As in many great shows, concerts and venues of entertainment spectators usually call for an encore. Needless to say, so do people who make the wrong decision and strive to be prove it right. As if it weren’t enough to indict Sgt. Barry because stating the truth may become tumultuous to the political flavor of this city.
Failed leadership has chosen to attempt to prove they had a point, they were right and they dare be proven wrong by the little people on patrol. On April 17, 2018, one day before the expiration of the 18 month service deadline, Police Commissioner James O’Neill followed through on his email dated February 15, 2018, and filed additional departmental charges against Sgt. Barry. It is embarrassing and sad to think this whole incident has laid the foundation to what one day may be a best-selling book called “Two Faces of Leadership – Just Follow the Boss.” The following charges were amended to include:

Specification No 1 is DISMISSED
P.G. 203-10 page # 1, para # 5 Public Contact- Prohibited Conduct General Regulations
N.Y.S Penal Law Section 125.25 (1)
“Murder in the second degree”

Specification No 2 is DISMISSED
P.G. 203-10 page # 1, para # 5 Public Contact Prohibited Conduct General Regulations
N.Y.S Penal Law Section 125.20 (1)
“Manslaughter in the first degree”

Specification No 3 is DISMISSED
P.G. 203-10 page # 1, para # 5 Public Contact Prohibited Conduct General Regulations
N.Y.S Penal Law Section 125.15 (1)
“Manslaughter in the second degree”

Specification No 4 is DISMISSED
P.G. 203-10 page # 1, para # 5 Public Contact Prohibited Conduct General Regulations
N.Y.S Penal Law Section 125.10
“Criminally negligent homicide”

AND HERE IT BEGINS:

Specification No 5 is added as follows:

Said Sergeant Hugh Barry, while assigned as the 43rd Precinct Patrol Supervisor, on or about October 18, 2016, at about 1806 hours, inside Pugsley Avenue, Bronx County, exercised poor tactical judgement leading to the discharge of his firearm and did discharge his firearm towards Deborah Danner, resulting in the death of Deborah Danner.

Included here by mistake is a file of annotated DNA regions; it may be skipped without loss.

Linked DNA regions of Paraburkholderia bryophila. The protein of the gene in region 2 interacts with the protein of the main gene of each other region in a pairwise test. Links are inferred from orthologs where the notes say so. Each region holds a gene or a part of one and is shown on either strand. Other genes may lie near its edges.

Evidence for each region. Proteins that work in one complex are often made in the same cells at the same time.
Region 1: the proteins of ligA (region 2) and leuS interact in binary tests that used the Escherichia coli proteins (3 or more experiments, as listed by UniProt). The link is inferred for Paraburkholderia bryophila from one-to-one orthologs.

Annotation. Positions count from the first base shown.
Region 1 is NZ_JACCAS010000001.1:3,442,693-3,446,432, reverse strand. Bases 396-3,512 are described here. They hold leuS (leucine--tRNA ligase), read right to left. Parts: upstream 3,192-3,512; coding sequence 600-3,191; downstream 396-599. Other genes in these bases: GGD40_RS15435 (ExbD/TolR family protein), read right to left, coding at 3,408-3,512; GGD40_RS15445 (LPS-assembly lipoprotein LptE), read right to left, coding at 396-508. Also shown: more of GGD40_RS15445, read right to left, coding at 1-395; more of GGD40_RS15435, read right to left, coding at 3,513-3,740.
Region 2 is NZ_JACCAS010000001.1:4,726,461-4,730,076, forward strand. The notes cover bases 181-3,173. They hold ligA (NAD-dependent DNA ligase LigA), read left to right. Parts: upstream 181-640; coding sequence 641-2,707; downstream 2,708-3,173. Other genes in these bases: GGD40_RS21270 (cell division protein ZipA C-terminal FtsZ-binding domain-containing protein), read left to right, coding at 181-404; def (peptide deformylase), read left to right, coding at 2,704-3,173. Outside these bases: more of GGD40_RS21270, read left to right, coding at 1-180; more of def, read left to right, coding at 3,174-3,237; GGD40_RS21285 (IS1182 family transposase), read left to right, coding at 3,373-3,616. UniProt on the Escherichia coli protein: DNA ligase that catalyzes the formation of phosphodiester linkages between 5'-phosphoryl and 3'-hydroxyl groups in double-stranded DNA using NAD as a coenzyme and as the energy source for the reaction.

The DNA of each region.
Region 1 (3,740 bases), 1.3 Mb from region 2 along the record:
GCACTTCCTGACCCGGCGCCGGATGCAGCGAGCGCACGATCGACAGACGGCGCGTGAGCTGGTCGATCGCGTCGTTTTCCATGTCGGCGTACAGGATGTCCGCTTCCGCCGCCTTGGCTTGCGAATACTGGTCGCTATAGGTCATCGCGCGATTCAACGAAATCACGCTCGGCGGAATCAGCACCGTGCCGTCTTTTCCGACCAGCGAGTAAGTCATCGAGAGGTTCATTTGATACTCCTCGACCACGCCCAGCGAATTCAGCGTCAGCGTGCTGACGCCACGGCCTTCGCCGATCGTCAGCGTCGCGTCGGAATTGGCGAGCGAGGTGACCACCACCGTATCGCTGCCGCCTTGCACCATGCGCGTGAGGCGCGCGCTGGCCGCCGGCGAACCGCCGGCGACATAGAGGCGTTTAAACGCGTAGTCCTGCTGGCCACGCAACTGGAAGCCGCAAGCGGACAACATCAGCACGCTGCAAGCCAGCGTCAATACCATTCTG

P.G. # 221-01, pages #1, #2, & #3
Force Guidelines Tactical Operations

P.G. # 221-02, pages #1 & #2
Use of Force
Tactical Operations

P.G. # 221-13, pages #1, #2, & #3
Mentally Ill or Emotionally Disturbed Persons

P.G. # 221-14, pages #2, #3 & #4
Tactical Operations Hostage Barricaded Person(s) Tactical Operations

Said Sergeant Hugh Barry, while assigned as the 43rd Precinct Patrol Supervisor, on or about October 18, 2016, at about 1806 hours, inside Pugsley Avenue, Bronx County, wrongfully failed to perform his duties as a Patrol Supervisor and to supervise properly subordinate members of the Service present at the scene of an incident reportedly involving an emotionally disturbed person.

Specification No 6 is added as follows:

P.G. # 202-17, pages #1 and #2
Duties and Responsibilities Patrol Supervisor

Make no mistake, none of the wizards on the Review Board read the real sum and substance of this case nor did they read the transcripts. Fact is, they made the decision to bring administrative charges against Sgt. Barry without ever obtaining the Criminal Court transcripts. No doubt politics is prevailing in the club of “Double Standards” and it’s amazing to think that some of these people promoted to high positions claim to have done the same job as myself and every other member of this department.

If Sgt. Barry is found guilty of any of these phony political charges, then each of these Board Members convicts themselves for dereliction of duty, failure to do a proper investigation, failure to lead the men and women of the NYPD, and failure for turning a blind eye on long standing common practices followed daily in the NYPD.

It is now obvious as to who carries the piss bucket for the upper echelon of the NYPD. As we go forward we will discuss the Charge of Failure to Supervise and how it relates to the Double Standard that is practiced by those in power in the NYPD. We will discuss transparency, what takes place inside the NYPD and the demand by the people of this city and the members of City Council who all call for transparency in the NYPD. For many years, the minutia seems to flow downward; this has to stop and those in charge need to be held accountable for their own antics and failed policies.

Commissioner O’Neill no doubt could have salvaged a mistake, a claim that he bent over to for the sake of politics and fear of public backlash. A simple solution, one that required courage and leadership. Instead he chose to double down for the sake of ego on the wrong case, wrong issue and he is now watching his reputation as a “Cops Cop” sink faster that the Titanic, Lusitania and Andrea Doria combined. To all the men and women serving the people of this city, never before has it been more critical for each and every one of you to make sure Emergency Service and the Duty Captain now respond to EDP calls. It is not worth the risk to your freedom, family or well-being to do otherwise. You Do Not have the support of this department!

As always, please stay safe and feel free to contact me or any member of the SBA Board if we can help you in anyway.

Fraternally,signature-ed-mullins3Ed Mullins